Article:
With plans formulating to build a new restaurant at the Bridgewater Commons Mall, representatives with the mall are requesting a change in the deal with the township that would allow them to transfer land promised to the department stores.
Mall attorney Kevin Coakley spoke before the township council Thursday to request a change in the redevelopment agreement between the two entities concerning space reserved for expanding by the three department stores at the mall, Bloomingdale's, Lord & Taylor and Macy’s.
According to Coakley, provisions were made in the agreement to allow these department stores to add on to their buildings, 40,000 square feet for two of the stores and 50,000 for one.
“And there is 3,500 square feet allowed for expansion in the non-department store areas,” he said.
Basically, Coakley said, Bloomingdale’s has agreed to give up some of its expansion rights and turn the space over to the mall for future development.
“That’s where the municipality comes in,” he said. “There is a proposal to reduce Bloomingdale’s expansion space by 10,000 feet, and increase the mall by that much to make it 13,500 square feet left for redevelopment."
Coakley said this is actually the first of three amendments the mall will be requesting to the agreement to fully reduce the expansion space for Bloomingdale’s from 40,000 square feet to 10,000.
“The store is not likely to expand, but would like to see traffic to the mall increase to indirectly help them,” he said.
Coakley said Bloomingdale’s is requesting to go step by step with several amendments, rather than giving up the 30,000 square feet of allowed expansion all at once.
“If it’s useful, it is likely they will release more space in the future, and we will request you approve this change again,” he said.
While this obviously benefits the mall in bringing more retailers, Coakley said, there is an advantage to the municipality as well in terms of rent payments.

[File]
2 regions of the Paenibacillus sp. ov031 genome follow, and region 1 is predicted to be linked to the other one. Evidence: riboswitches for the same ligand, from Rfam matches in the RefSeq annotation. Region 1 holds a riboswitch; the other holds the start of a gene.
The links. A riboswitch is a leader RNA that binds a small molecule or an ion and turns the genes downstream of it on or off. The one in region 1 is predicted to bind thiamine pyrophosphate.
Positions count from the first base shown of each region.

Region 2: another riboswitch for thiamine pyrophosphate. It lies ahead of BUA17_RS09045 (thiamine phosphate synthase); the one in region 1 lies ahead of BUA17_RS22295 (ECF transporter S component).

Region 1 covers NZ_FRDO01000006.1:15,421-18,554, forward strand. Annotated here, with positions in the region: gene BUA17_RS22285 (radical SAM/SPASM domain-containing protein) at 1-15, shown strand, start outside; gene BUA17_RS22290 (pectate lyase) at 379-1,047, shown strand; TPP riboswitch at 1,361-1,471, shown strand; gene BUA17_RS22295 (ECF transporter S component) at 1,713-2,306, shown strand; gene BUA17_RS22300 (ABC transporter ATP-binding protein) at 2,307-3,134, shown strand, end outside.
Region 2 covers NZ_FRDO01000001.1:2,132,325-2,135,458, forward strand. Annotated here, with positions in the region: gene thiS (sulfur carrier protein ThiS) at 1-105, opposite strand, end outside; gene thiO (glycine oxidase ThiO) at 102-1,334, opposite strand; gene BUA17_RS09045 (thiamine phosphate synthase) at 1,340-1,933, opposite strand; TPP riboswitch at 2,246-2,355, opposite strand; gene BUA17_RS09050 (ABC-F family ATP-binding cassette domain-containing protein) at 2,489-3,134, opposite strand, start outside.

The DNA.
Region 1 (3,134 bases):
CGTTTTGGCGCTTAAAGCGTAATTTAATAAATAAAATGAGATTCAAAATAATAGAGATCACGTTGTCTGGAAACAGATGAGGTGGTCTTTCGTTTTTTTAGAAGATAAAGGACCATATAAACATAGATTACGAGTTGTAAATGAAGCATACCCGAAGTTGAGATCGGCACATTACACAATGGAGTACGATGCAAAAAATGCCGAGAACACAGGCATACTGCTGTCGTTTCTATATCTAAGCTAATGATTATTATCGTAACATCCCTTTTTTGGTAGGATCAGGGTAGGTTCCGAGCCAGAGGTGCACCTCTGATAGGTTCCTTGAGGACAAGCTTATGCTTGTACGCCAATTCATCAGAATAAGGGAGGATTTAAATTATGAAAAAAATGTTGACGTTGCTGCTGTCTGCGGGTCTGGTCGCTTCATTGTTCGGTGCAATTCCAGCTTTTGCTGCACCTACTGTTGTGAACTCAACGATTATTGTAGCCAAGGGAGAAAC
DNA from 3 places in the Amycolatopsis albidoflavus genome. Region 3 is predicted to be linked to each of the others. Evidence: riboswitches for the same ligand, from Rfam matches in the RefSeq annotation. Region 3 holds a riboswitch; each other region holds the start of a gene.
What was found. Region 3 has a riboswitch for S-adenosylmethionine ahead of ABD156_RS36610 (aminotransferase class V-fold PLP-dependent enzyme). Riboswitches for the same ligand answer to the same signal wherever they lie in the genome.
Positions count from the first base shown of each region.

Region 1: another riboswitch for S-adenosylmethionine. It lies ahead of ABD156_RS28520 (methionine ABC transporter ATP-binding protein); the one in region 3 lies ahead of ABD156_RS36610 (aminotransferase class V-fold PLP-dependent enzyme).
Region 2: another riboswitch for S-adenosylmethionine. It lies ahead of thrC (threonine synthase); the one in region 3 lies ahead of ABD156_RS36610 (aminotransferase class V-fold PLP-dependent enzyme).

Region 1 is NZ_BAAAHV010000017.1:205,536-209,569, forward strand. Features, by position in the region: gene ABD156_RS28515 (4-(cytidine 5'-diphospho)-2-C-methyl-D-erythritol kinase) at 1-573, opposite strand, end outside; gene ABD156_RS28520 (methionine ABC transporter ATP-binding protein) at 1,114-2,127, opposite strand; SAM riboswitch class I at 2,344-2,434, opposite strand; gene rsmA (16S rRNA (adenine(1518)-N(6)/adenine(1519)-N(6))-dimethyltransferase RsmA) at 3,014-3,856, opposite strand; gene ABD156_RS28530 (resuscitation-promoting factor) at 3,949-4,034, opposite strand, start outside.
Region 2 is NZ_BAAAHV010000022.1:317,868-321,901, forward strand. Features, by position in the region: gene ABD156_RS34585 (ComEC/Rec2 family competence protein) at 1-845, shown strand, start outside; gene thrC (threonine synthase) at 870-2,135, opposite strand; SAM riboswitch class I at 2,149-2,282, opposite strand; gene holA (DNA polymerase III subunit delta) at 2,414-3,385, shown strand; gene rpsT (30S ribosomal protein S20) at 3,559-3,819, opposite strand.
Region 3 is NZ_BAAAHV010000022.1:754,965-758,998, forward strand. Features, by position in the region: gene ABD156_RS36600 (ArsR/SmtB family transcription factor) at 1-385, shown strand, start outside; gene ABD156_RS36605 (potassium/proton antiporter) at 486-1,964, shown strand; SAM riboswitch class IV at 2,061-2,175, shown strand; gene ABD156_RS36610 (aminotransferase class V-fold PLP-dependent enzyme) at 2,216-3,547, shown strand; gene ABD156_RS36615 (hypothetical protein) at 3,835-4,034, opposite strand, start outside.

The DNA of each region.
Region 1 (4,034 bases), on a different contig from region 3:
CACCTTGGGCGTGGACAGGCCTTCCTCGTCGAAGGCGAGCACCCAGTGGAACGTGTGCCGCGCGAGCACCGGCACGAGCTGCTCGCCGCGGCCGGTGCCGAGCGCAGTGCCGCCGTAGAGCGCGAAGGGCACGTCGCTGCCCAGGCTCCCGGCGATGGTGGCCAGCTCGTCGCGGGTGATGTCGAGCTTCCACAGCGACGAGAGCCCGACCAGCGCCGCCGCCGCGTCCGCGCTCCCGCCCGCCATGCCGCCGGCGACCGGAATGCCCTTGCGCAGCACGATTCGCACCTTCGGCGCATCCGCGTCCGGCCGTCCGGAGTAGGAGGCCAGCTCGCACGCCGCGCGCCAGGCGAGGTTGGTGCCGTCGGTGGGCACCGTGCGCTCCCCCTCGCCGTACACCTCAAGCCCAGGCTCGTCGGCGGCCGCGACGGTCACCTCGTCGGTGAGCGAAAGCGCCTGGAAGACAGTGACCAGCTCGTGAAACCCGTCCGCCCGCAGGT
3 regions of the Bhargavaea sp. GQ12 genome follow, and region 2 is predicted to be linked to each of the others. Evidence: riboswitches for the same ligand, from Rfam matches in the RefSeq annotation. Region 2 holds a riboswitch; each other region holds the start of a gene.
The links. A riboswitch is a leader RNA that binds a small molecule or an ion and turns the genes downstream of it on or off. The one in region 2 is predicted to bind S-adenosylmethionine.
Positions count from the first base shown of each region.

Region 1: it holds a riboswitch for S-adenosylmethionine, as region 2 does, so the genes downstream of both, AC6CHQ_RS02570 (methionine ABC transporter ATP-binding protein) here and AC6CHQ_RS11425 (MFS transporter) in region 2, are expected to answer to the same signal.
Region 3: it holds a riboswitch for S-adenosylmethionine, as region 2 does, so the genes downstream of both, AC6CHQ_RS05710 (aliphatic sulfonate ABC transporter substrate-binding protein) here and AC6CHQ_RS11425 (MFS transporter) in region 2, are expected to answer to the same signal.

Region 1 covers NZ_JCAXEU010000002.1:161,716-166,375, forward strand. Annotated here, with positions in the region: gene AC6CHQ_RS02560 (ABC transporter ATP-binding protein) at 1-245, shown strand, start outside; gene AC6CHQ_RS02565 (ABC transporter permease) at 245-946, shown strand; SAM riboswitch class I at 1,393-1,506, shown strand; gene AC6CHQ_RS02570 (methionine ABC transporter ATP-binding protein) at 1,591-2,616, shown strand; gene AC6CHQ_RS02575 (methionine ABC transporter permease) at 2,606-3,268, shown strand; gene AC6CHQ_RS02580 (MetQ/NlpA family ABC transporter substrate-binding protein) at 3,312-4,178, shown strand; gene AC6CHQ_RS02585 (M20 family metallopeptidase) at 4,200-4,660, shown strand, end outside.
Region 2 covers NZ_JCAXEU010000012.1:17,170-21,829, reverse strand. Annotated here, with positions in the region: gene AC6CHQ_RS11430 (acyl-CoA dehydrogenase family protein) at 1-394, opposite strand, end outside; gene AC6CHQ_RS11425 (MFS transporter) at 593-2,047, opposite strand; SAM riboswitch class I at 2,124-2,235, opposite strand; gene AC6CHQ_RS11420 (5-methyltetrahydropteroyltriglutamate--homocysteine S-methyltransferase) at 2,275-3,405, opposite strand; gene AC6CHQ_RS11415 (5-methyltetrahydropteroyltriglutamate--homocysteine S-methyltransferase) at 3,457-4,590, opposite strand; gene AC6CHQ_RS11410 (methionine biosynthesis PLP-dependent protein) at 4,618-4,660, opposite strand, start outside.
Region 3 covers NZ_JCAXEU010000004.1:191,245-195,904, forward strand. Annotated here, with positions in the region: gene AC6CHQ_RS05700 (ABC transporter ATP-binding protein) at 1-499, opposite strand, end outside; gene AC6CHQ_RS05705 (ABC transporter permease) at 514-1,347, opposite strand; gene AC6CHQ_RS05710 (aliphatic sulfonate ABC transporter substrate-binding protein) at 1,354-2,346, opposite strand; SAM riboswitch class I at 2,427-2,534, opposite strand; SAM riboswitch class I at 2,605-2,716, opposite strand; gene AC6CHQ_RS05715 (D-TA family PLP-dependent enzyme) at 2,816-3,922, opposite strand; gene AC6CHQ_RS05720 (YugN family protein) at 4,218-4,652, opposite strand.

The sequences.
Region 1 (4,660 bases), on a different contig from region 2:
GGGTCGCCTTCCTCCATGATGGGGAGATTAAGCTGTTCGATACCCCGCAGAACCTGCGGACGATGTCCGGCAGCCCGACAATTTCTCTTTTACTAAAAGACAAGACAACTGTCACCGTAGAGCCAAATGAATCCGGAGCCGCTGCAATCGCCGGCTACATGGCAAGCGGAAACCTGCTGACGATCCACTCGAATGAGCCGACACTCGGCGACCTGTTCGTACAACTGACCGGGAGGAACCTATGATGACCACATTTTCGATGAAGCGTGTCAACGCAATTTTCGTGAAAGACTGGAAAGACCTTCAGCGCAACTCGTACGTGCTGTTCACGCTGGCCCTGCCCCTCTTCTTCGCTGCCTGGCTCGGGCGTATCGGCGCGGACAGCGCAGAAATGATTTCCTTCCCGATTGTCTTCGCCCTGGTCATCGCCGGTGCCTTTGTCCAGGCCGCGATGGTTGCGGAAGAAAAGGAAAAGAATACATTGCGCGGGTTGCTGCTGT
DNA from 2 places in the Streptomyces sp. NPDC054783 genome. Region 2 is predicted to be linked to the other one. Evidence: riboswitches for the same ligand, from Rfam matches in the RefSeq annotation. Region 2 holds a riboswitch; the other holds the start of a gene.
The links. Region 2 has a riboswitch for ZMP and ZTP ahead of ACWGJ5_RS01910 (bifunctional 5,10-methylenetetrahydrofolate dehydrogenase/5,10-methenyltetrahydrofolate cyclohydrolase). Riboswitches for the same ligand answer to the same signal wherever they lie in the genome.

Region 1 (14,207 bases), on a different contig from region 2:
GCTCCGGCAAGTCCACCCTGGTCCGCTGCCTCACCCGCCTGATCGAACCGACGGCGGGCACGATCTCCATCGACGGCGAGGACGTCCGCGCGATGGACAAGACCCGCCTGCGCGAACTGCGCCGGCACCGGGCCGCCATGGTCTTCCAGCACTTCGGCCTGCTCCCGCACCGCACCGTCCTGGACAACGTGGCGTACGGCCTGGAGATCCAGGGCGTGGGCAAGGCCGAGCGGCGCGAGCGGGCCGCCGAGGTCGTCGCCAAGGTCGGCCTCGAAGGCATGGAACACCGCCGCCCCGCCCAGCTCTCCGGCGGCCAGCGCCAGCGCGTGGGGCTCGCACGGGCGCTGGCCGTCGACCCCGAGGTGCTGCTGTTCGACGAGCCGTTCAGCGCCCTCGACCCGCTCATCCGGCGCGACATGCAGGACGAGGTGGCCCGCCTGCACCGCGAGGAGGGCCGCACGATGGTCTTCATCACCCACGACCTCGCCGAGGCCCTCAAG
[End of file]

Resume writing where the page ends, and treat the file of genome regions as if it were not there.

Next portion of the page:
The mall currently has a rent sharing agreement with the municipality. There is a baseline rent, Coakley said, but when the rent increases, the municipality shares in the percentage of that and receives some funding.
Coakley said there is a three-year baseline with the mall.
“Once the space is occupied, after three years, if the rent goes up, the municipality starts to share in those increases,” he said. “There is the same percentage of rent sharing, 10 percent over-age rent.”
The council approved the resolution to allow for the amendment to the agreement with the mall, and representatives from the mall will be going before the planning board soon for site plan approval.
At this point, Coakley said, the space is being planned for a new restaurant at the mall, but he declined to comment on which one.
“It’s the hope that this is the first of several arrangements,” he said. “Department stores are the lifeblood and bane of shopping malls. They draw the customers and in some ways call the shots.”
Members of the council said they believe this will create a win-win situation for all involved.
“I see this as a win for everybody,” said councilman Allen Kurdyla. “It is a chance for the retail space to create new activity, and a win for the township to create new revenue.”